Major bust of Republicans over NYC’s Mayor’s race (racial politics and political corruption)
Lawmakers Charged in Plot to Buy Spot on Mayoral Ballot
State Senator Malcolm A. Smith, a contractor and real estate developer who rose to become the first black president of the State Senate, and City Councilman Daniel J. Halloran III were arrested early Tuesday on charges of trying to illicitly get Mr. Smith on the ballot for this year’s mayoral race in New York City, according to federal prosecutors.
Mr. Smith, a Queens Democrat, and Mr. Halloran, a Queens Republican, were among a half-dozen people arrested by Federal Bureau of Investigation agents in the corruption case. Others included Republican County leaders in Queens and the Bronx, the mayor of the Rockland County village of Spring Valley, Noramie F. Jasmin, and her deputy, Joseph A. Desmaret, according to a criminal complaint.
Mr. Smith, 56, was taken from his home in handcuffs by F.B.I. agents before sunrise and Mr. Halloran, a lawyer, was arrested about the same time, law enforcement authorities said.
Mr. Smith has said he was considering running for mayor as a Republican, and the charges contend that he made payments to Mr. Halloran in exchange for the councilman’s assistance in setting up meetings with Republican leaders as part of an effort to get on the ballot, the complaint said.
The criminal complaint was filed by federal prosecutors in Manhattan and was unsealed Tuesday morning. Mr. Smith, Mr. Halloran and the others were to appear later Tuesday before a United States magistrate judge in United States District Court in White Plains.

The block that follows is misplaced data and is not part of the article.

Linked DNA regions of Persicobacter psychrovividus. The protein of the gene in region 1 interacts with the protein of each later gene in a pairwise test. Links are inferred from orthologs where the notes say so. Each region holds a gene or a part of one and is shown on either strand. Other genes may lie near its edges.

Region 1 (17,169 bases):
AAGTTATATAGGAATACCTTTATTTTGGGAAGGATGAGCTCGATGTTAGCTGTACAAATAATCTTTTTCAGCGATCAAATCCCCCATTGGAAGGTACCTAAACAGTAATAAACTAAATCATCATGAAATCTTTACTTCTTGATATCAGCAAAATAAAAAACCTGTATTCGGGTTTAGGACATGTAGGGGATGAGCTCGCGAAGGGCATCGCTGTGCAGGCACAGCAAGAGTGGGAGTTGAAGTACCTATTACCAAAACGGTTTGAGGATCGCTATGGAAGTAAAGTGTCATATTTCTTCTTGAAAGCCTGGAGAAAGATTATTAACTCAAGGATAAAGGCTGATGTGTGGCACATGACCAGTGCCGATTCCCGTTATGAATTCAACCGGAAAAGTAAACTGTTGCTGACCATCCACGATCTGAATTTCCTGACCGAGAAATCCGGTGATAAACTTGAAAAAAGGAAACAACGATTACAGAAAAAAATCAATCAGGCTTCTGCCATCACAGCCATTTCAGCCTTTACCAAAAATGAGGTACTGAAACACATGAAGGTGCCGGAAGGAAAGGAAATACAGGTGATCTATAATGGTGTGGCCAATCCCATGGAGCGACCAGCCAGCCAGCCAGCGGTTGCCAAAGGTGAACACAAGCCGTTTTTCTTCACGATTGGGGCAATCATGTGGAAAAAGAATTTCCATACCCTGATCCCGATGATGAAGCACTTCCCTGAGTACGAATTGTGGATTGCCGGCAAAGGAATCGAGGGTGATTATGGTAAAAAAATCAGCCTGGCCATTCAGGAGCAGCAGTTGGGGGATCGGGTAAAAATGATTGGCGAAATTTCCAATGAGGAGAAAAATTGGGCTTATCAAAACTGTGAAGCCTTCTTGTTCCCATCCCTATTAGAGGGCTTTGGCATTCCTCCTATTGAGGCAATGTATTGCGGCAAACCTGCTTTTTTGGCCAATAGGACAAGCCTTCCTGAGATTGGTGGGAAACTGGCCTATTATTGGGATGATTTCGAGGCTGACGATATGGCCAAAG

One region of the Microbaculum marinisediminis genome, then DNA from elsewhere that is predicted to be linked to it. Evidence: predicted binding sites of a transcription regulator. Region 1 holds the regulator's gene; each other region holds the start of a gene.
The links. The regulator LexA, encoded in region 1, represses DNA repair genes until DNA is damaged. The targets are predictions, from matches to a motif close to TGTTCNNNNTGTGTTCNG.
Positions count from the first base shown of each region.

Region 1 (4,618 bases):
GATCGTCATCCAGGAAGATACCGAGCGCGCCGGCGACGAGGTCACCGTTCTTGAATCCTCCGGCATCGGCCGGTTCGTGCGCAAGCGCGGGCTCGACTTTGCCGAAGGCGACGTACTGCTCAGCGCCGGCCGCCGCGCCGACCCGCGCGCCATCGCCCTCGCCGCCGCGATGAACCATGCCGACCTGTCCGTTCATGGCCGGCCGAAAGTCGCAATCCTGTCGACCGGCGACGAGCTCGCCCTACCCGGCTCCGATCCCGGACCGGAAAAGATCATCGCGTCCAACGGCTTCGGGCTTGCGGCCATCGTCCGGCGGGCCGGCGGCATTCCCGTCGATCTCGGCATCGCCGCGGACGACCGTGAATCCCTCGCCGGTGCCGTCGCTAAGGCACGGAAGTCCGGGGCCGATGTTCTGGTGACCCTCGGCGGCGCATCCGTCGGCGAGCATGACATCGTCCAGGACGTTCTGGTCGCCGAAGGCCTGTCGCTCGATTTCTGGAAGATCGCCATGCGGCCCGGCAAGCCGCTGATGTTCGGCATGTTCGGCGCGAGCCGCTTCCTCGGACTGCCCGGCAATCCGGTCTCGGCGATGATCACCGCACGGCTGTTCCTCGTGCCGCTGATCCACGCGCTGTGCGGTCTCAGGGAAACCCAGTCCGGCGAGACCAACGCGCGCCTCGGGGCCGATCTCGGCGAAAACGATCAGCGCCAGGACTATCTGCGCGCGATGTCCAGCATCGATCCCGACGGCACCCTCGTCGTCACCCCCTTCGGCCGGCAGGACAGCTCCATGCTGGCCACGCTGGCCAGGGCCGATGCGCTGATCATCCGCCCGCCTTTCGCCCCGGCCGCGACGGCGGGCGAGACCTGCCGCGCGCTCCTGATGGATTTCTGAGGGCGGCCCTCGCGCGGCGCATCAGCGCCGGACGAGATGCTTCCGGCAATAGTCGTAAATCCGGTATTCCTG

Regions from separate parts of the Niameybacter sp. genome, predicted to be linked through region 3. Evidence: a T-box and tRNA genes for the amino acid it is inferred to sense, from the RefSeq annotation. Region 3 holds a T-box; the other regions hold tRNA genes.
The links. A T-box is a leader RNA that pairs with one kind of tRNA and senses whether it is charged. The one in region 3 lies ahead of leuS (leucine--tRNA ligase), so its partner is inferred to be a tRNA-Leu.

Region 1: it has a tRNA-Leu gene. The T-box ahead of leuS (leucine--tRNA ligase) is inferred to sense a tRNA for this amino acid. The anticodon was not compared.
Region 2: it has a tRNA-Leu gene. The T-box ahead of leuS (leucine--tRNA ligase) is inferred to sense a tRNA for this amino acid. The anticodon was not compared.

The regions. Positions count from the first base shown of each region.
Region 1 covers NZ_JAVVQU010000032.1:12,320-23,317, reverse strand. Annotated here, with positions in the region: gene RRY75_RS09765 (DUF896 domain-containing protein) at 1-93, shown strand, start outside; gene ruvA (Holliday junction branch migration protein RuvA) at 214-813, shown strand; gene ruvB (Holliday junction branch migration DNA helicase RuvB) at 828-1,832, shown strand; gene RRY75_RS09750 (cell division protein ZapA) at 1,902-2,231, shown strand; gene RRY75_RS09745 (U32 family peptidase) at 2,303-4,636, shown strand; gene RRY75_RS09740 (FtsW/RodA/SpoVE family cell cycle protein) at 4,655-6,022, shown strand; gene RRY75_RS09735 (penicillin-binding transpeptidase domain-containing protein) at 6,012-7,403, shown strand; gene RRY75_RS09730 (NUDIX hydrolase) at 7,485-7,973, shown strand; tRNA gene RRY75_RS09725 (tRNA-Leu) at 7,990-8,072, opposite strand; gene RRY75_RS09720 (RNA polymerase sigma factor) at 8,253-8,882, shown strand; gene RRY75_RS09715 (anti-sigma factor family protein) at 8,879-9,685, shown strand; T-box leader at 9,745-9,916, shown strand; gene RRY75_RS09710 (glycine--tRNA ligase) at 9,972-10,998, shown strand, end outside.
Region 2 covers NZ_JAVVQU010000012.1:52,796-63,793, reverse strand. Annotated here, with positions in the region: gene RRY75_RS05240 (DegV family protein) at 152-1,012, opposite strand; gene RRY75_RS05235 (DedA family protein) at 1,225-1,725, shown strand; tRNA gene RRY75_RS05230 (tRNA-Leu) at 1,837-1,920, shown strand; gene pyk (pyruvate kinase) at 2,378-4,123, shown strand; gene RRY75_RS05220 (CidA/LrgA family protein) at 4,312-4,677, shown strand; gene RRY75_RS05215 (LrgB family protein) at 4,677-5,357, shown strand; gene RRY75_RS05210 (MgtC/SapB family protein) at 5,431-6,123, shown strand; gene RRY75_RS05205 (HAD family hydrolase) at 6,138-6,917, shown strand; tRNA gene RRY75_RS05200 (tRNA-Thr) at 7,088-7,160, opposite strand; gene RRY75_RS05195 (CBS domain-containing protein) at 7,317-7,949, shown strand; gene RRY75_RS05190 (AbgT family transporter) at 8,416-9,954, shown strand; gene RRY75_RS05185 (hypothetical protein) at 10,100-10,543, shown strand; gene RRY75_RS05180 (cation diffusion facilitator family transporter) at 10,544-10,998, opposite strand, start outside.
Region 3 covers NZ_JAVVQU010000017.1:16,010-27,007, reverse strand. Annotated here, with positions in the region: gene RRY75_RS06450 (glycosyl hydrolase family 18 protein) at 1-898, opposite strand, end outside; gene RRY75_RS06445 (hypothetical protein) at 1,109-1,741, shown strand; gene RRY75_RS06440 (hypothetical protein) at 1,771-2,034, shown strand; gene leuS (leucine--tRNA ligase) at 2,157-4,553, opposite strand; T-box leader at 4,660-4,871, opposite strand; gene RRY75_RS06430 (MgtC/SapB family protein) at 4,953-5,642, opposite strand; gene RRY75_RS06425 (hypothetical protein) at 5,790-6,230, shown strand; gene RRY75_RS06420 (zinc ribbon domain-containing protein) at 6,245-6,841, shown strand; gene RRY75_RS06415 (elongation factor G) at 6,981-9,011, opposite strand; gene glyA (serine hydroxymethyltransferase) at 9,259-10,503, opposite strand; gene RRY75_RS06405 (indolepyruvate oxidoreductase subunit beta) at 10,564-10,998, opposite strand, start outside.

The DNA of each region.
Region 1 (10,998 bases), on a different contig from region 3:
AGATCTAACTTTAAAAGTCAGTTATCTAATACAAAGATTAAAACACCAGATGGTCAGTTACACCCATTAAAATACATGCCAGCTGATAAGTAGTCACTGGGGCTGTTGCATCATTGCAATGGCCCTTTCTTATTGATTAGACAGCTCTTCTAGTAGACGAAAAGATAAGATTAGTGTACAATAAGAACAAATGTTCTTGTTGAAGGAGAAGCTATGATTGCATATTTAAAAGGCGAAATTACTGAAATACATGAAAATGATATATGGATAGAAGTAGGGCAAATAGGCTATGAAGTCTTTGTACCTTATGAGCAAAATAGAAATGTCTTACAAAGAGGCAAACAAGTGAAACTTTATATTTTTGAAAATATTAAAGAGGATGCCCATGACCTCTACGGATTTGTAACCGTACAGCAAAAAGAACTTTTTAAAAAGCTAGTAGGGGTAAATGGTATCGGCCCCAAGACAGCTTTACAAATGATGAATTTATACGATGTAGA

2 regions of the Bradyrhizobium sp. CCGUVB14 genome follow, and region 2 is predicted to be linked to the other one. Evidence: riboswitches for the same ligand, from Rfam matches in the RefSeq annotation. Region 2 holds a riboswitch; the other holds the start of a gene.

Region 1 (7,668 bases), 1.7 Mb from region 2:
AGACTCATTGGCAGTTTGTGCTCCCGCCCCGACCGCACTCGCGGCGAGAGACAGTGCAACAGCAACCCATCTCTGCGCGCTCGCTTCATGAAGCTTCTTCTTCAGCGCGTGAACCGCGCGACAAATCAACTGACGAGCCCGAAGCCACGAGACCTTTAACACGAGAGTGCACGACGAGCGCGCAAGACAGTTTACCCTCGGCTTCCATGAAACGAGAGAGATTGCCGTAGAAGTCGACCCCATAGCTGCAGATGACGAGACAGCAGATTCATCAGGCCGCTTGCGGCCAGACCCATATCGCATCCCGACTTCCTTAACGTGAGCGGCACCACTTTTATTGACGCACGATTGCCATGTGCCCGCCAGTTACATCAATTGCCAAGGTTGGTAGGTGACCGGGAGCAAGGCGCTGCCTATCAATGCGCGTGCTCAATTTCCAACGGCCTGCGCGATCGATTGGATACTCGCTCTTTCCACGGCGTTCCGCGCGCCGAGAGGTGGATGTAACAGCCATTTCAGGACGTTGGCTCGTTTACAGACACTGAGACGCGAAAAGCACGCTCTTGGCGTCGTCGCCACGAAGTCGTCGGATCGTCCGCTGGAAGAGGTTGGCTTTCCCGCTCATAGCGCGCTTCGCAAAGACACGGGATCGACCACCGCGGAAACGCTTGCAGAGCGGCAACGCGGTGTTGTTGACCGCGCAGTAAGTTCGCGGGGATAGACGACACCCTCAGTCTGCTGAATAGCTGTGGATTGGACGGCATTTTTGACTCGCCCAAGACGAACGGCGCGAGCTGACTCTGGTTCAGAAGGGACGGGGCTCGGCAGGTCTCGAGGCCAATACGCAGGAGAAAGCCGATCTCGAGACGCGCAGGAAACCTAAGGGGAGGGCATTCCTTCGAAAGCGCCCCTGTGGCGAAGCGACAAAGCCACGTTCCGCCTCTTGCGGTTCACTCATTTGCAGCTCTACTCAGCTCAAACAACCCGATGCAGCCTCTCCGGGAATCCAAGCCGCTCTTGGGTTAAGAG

Mr. Smith, according to the complaint, agreed with a cooperating witness and an undercover F.B.I. agent, who was masquerading as a wealthy real estate developer, to pay off leaders of Republican county committees in New York’s five boroughs. The bribes were to be paid to obtain specific certificates authorizing him to run for mayor as a Republican even though he was a registered Democrat.
The undercover agent and the cooperating witness served as intermediaries between the senator and Mr. Halloran, the complaint said.
“Public service is not supposed to be a shortcut to self-enrichment,’’ George Venizelos, assistant director of the F.B.I., said in a statement. “At the very least, public officials should obey the law. As alleged, these defendants did not obey the law; they broke the law and the public trust. There is a price to pay for that kind of betrayal.”
Late last year, Mr. Smith, who was elected Senate president in 2008 and ousted in 2010, joined a group of insurgent Democrats – the Independent Democratic Conference — and said around the same time that he was considering running for mayor as a Republican.
He was seen as a key recruit for the conference, a five-member faction that formed a leadership coalition with Republicans in the Senate. Before Mr. Smith joined the caucus, there was criticism that a faction of white Democrats was joining with the all-white Republican conference; the presence of Mr. Smith, an African-American and a last-minute recruit to the Independent Democratic Conference, helped blunt those concerns.
The move came with some incentives: beyond his increased influence, The New York Post reported that his staff budget increased by about two-thirds since he joined the conference.